Similarly the vector Q2 can by found by solving the linear system A Q2 =Iy, where A is the same matrix, and Iy is a column vector with i-th coordinate equal to Y'i.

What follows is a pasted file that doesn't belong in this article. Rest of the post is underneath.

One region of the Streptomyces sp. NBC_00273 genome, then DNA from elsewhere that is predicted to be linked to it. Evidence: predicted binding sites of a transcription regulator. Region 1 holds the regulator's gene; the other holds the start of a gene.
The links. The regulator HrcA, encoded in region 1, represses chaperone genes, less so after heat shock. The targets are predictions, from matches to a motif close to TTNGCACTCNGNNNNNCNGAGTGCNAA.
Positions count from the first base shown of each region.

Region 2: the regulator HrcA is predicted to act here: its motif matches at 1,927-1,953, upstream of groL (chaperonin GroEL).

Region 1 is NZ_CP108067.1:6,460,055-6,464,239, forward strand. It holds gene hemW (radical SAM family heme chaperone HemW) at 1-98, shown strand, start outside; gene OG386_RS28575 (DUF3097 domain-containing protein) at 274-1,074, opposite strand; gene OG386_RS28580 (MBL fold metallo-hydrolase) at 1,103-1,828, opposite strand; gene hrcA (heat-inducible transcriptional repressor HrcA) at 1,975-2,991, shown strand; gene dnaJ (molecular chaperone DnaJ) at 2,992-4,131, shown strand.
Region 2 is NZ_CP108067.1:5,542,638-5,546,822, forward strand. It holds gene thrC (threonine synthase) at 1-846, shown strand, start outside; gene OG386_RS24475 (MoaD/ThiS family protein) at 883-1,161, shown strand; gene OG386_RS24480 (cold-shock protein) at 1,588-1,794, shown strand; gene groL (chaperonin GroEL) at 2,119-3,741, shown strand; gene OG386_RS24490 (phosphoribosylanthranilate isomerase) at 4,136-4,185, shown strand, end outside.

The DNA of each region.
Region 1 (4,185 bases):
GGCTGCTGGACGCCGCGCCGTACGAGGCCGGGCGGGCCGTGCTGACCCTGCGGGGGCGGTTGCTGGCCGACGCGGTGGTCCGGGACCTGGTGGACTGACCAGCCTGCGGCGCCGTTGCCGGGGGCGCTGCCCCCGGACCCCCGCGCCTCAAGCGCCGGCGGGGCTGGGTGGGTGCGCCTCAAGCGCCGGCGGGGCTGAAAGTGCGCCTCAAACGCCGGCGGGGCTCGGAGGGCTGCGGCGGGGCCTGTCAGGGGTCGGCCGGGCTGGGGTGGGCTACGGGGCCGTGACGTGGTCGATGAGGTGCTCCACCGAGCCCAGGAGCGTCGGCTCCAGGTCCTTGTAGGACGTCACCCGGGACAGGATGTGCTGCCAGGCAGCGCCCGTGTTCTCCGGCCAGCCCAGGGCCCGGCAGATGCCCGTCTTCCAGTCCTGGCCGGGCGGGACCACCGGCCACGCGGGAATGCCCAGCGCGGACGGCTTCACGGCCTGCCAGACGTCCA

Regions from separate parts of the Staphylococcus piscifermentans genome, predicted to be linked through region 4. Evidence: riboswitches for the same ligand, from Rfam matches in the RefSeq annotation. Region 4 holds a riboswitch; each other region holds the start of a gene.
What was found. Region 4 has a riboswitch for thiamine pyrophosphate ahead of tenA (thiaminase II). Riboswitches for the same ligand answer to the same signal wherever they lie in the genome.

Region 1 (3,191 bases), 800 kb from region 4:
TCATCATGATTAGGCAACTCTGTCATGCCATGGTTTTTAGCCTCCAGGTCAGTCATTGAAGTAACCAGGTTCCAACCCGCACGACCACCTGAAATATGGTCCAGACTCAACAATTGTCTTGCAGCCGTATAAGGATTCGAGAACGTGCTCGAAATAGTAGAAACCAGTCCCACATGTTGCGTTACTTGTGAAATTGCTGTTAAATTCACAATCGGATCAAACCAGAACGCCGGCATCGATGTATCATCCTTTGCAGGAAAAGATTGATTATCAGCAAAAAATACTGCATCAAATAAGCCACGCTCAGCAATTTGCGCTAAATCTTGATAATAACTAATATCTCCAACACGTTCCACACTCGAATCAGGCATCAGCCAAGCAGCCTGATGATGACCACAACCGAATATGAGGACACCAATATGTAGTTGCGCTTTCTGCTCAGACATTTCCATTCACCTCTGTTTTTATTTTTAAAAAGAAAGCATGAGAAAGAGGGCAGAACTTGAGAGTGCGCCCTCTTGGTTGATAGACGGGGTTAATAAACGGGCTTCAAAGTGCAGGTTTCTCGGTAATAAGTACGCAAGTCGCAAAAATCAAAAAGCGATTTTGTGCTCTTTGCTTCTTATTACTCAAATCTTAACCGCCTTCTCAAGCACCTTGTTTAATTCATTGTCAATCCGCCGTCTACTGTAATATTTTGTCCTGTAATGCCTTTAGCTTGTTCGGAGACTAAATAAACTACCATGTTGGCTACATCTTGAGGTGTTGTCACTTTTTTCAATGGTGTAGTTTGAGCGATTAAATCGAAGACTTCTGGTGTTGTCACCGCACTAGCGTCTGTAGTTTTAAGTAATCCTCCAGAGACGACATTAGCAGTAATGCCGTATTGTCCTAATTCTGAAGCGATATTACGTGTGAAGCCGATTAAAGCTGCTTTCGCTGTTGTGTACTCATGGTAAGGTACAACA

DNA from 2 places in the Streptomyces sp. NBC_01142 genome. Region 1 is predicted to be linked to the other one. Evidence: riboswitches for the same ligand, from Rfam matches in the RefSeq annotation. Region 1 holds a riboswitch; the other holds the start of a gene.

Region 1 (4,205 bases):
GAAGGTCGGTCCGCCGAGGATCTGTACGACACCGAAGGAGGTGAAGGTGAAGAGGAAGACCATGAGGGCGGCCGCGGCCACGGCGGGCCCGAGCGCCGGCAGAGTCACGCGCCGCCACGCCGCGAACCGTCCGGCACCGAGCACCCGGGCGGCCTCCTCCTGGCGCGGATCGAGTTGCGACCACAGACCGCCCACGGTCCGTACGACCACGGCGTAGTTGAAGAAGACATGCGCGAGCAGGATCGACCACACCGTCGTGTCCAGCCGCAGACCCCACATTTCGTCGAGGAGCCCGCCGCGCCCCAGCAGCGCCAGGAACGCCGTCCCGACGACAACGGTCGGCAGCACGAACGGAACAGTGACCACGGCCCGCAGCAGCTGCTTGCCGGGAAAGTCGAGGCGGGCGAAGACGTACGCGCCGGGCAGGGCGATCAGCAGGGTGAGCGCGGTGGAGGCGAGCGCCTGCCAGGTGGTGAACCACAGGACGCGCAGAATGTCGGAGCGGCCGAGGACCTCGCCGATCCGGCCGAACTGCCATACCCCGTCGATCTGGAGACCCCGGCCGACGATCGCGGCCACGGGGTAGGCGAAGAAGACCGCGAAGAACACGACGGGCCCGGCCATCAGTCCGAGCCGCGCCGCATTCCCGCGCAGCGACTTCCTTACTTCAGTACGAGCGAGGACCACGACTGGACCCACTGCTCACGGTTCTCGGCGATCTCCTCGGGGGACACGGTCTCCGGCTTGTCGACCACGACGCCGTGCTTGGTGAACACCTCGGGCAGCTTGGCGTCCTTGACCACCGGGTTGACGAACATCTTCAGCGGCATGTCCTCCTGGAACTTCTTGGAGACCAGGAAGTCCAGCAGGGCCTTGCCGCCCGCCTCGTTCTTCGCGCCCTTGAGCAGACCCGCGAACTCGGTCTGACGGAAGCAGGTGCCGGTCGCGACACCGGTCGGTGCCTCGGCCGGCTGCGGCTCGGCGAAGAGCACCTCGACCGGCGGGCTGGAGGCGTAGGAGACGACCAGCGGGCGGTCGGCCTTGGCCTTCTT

Since there are 4 unknown coordinates in vectors Q1 and Q2, the matrix A must have at least rank 4 for the systems to provide solutions. This requirement is satisfied if the matrix has at least 4 rows and the object points are noncoplanar; therefore at least 4 noncoplanar object points and their corresponding image points are required. To solve for Q1 and Q2 in these systems, the well-known pseudo-inversion operation is applied to matrix A (see for example the Appendix in the book "Robot Vision" by B. K. P. Horn, MIT Press, for details on solving overdetermined linear systems by pseudo-inversion of matrices). The pseudo-inverse of matrix A is called the object matrix B in this disclosure. Since matrix A is defined in terms of the known coordinates of the object points in the object coordinate system, the object matrix B only depends on the relative geometry of the object points and can be precomputed. For only 4 noncoplanar object points, matrix A is an invertible square matrix and the matrix B is simply the inverse of A. This completes the general description of the iterative algorithm which accurately computes the pose of an object such as pointing device 28 of FIG. 1 when the relative geometry of points in the object and the positions of their images are known.